Jason Hall, “Sen. Blackburn, Others Introduce Act to Hold China Accountable for Coronavirus Spread,” Fox17 Nashville, May 4, 2020, https://fox17.com/news/local/sen-blackburn-others-introduce-act-to-hold-china-accountable-for-coronavirus-spread

Kailee Scales, “Black Lives Matter Global Network Responses to COVID-19 Ethnicity Data,” Blacks Lives Matter, April 9, 2020, https://blacklivesmatter.com/black-lives-matter-global-network-responses-to-covid-19-ethnicity-data/

Lauren Aratani, “‘Coughing While Asian’: Living in Fear as Racism Feeds Off Coronavirus Panic,” The Guardian, March 24, 2020, https://www.theguardian.com/world/2020/mar/24/coronavirus-us-asian-americans-racism

Martha Henriques, “Why COVID-19 is Different for Men and Women,” BBC, April 12, 2020, https://www.bbc.com/future/article/20200409-why-covid-19-is-different-for-men-and-women

Maryellen Stewart, “Most People Dying from COVID-19 are Old. Don’t Treat Them Just as Statistics,” Vox, April 22, 2020, https://www.vox.com/first-person/2020/4/22/21228680/coronavirus-covid-19-deaths-old-elderly-people

Michel Foucault, History of Sexuality, Vol 1: An Introduction, (New York, NY: Vintage Books, March 1990)

Michel Foucault, “Society Must Be Defended”: Lectures at the Collège de France, 1975-1976, trans. David Macey (New York, NY: Picador, 2003)

Myshia Cherry, “State Racism, State Violence and Vulnerable Solidarity” in The Oxford Handbook on Philosophy and Race, eds. Naomi Zack (New York, NY: Oxford University Press: 2017)

Nicole Narea, “US Citizen Spouses and Children of Unauthorized Immigrants Were Shut Out of Stimulus Relief. Now They’re Suing,” Vox, May 6, 2020, https://www.vox.com/2020/5/6/21248074/immigrant-citizen-spouse-children-coronavirus-stimulus-checks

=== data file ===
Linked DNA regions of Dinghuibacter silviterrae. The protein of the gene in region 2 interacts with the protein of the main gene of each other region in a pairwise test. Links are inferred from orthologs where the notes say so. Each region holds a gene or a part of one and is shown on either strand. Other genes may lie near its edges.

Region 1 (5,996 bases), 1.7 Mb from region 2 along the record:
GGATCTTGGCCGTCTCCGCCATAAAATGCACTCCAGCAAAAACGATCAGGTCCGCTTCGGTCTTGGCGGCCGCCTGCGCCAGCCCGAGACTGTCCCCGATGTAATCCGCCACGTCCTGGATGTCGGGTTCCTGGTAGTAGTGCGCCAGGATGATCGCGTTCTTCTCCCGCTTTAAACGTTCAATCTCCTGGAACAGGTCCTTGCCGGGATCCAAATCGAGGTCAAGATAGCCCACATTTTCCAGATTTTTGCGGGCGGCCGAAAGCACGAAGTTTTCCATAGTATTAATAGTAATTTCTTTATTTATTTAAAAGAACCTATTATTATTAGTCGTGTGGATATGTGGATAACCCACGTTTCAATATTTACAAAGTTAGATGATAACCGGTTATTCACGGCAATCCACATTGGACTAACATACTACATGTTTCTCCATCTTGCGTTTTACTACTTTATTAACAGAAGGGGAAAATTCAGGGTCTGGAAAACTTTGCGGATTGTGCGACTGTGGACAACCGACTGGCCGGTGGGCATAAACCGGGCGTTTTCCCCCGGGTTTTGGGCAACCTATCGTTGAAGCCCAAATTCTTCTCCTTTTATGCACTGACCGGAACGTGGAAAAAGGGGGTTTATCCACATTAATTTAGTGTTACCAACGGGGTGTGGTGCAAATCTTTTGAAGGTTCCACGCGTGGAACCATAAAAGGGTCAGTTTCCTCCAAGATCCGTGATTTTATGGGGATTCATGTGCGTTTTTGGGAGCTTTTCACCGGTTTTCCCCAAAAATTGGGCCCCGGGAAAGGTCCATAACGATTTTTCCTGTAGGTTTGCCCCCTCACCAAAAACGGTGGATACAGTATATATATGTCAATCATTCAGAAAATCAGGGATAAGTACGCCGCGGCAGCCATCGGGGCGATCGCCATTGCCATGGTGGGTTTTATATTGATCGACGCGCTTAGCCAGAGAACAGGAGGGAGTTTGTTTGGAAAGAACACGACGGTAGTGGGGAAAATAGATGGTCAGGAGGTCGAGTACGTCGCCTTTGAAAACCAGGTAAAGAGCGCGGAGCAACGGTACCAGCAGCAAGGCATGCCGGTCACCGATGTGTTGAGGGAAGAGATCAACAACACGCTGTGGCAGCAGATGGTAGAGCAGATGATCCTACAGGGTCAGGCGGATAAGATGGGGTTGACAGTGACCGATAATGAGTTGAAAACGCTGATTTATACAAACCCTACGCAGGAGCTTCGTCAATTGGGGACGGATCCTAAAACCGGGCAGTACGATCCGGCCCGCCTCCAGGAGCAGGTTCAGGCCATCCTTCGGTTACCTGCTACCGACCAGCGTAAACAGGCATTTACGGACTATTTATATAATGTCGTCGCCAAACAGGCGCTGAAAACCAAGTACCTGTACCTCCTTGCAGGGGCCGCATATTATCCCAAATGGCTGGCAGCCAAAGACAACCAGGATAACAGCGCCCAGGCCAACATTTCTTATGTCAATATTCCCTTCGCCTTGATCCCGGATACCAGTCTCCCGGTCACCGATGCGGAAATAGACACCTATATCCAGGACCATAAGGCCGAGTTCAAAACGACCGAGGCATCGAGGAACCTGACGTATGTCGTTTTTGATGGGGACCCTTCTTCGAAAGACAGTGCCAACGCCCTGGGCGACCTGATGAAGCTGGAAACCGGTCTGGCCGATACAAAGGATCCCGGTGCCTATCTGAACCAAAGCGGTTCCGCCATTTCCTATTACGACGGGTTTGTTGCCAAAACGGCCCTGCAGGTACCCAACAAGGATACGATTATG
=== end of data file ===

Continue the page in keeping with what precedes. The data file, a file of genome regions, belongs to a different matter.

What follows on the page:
Norissa Haynes, Lisa A. Cooper and Michelle A. Albert, “At the Heart of the Matter: Unmasking and Addressing COVID-19’s Toll on Diverse Populations,” Circulation (Preprint), May 4, 2020, https://doi.org/10.1161/CIRCULATIONAHA.120.048126

Sarah Kolinovsky, “Some 1.2 Million Americans Won’t Get Stimulus Checks Because They’re Married to Immigrants,” ABC News, May 5, 2020 https://abcnews.go.com/Politics/12-million-americans-stimulus-checks-married-immigrants/story?id=70493620

Footnotes

  1.  Dan Gardner, “Hate Him or Love Him: New York Gov. Andrew Cuomo Can Teach Us A Lot About How to Speak During a Pandemic,” CNBC, April 6, 2020, https://www.cnbc.com/2020/04/06/what-new-york-governor-andrew-cuomo-teaches-us-about-how-to-speak-lead-in-coronavirus-pandemic.html
  2.  António Guterres, “We are all in this Together: Human Rights and COVID-19 Response and Recovery,” United Nations, April 23, 2020. https://www.un.org/en/un-coronavirus-communications-team/we-are-all-together-human-rights-and-covid-19-response-and
  3.  Martha Henriques, “Why COVID-19 is Different for Men and Women,” BBC, April 12, 2020, https://www.bbc.com/future/article/20200409-why-covid-19-is-different-for-men-and-women; Maryellen Stewart, “Most People Dying from COVID-19 are Old. Don’t Treat Them Just as Statistics,” Vox, April 22, 2020, https://www.vox.com/first-person/2020/4/22/21228680/coronavirus-covid-19-deaths-old-elderly-people
  4.  Lauren Aratani, “‘Coughing While Asian’: Living in Fear as Racism Feeds Off Coronavirus Panic,” The Guardian, March 24, 2020, https://www.theguardian.com/world/2020/mar/24/coronavirus-us-asian-americans-racism
  5.  Flynn Meagan. “‘Those Numbers Take Your Breath Away’: Covid-19 is Hitting Chicago’s Black Neighborhoods Much Harder Than Others, Officials Say,” The Washington Post, April 7, 2020, https://www.washingtonpost.com/nation/2020/04/07/chicago-racial-disparity-coronavirus/
  6.  Michel Foucault, History of Sexuality, Vol 1: An Introduction, (New York, NY: Vintage Books, March 1990)
  7.  Importantly, for Foucault, power never disappears. Whereas exercises of sovereign power may be less frequent nowadays, it still remains an active form of power. For example, sovereign power is still present in capital punishment.
  8.  Michel Foucault, History of Sexuality, Vol 1: An Introduction, (New York, NY: Vintage Books, March 1990)
  9.  Chloë Taylor, “Biopower” in Foucault: Key Concepts, eds. Dianna Taylor, (London, UK: Routledge, 2014)
  10.  Michel Foucault, “Society Must Be Defended”: Lectures at the Collège de France, 1975-1976, trans. David Macey (New York, NY: Picador, 2003)